castle in Taipei Danshui (淡水) ? Hongmao Castle (紅毛城)

Taiwan has a pretty complicated history.  The native aboriginal tribes had lived on this little but luscious island for a long time, with occasional visits/interaction with the fishermen off of China’s Guangdong province.

When the Europeans started to embark on long distance sea exploration, they found Taiwan.  Over at this northwestern spot where DanShui river opens up to the sea, the Spanish first came and built a fort in 1629 (first with wood, then stone) and named it Fort San Domingo.  Then, Dutch came in 1642 and kicked out the Spanish.  In the process, the Fort San Domingo was ruined, and Dutch built a new fort on the same spot, named it Fort Anthonio.

Well, the locals didn’t speak Dutch (still don’t now).  They simply called the dutch “Hong Mao”, which literally translates to “Red Hair”.  As you’d probably expect,  “Mao” is the lesser-polite way to say hair.  {and if you were wondering, it’s the same word as the last name of the famous controversial Chinese leader who was responsible for Cultural Revolution in the 60’s).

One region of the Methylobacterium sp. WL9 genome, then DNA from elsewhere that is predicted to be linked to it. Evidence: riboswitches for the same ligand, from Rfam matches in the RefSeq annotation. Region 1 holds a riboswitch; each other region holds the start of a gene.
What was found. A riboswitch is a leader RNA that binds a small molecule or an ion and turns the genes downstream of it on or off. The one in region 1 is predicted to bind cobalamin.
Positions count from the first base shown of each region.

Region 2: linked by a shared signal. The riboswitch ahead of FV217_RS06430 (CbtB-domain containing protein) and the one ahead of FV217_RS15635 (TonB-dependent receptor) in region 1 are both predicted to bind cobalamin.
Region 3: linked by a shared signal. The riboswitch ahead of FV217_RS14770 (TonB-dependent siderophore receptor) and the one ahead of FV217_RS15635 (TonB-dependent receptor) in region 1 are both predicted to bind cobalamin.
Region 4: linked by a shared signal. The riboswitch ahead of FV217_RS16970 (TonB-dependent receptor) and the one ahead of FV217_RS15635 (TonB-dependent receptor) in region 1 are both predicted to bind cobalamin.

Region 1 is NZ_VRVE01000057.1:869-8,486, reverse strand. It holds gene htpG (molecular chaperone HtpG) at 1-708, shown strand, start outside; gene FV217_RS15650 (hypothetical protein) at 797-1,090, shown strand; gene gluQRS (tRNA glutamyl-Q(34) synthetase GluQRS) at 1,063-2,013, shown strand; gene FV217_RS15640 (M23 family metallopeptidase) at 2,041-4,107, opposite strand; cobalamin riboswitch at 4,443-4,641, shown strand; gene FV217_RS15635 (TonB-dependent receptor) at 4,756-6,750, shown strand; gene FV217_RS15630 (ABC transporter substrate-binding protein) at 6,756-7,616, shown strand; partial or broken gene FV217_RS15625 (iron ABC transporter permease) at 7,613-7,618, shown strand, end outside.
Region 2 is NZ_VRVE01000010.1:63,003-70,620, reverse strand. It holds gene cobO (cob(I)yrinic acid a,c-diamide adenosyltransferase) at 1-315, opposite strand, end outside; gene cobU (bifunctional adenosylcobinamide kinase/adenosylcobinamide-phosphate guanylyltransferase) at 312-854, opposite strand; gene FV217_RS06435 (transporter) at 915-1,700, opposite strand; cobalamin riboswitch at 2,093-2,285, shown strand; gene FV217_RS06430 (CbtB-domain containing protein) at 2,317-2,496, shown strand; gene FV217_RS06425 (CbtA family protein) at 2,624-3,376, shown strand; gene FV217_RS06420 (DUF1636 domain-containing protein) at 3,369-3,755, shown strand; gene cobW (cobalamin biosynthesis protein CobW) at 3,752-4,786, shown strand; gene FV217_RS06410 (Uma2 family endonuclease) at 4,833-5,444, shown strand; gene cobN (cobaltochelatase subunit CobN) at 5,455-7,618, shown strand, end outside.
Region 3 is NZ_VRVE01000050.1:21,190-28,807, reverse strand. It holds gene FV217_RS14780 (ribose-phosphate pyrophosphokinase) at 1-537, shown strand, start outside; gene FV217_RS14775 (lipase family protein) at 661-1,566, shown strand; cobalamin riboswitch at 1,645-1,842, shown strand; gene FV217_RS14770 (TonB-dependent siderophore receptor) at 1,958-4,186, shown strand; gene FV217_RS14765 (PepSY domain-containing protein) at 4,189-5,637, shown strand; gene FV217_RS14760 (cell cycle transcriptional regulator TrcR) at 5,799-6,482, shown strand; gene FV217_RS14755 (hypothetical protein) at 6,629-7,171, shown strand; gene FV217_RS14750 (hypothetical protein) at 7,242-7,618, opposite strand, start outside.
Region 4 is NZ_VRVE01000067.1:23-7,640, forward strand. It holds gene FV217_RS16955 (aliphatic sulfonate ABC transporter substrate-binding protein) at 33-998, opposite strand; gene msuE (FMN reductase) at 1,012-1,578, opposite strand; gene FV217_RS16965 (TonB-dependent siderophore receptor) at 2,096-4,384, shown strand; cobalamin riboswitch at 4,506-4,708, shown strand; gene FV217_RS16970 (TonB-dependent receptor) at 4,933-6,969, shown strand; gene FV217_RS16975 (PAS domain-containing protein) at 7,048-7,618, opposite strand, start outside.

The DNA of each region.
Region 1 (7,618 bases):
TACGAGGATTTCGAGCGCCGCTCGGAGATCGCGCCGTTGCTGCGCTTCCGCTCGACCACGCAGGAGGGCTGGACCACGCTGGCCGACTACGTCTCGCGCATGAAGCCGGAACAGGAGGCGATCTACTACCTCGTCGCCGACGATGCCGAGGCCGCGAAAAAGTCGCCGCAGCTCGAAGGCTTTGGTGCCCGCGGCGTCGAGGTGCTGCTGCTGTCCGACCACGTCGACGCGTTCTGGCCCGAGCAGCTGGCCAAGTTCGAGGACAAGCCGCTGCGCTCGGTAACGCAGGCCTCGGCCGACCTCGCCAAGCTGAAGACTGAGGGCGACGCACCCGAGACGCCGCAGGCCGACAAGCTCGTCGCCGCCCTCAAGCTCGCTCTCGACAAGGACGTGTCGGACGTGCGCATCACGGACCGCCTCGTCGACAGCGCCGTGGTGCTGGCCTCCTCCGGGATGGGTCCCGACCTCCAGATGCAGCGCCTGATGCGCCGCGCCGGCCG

Moving on… the Chinese government then took the ownership of it from 1683 to 1867.  Then after losing the Opium War to the British, it became British consultant in 1868.  Finally, the current Taiwanese government regained the ownership of the land in 1980.  Whew, that’s enough history lesson for this post.

now it’s a museum that’s open to the public for visit.

This structure sits right by where Danshui River runs into the ocean, which gives it the geographical importance for strategic defense.

I brought my own red-head for this visit. 🙂

danshui, taipei, taiwan, dutch

The old kitchen.

kitchen

The old incinerator – this looks more effective than shredders. hmm..

 

old cannons

Long Live the Queen!

english queen portrait

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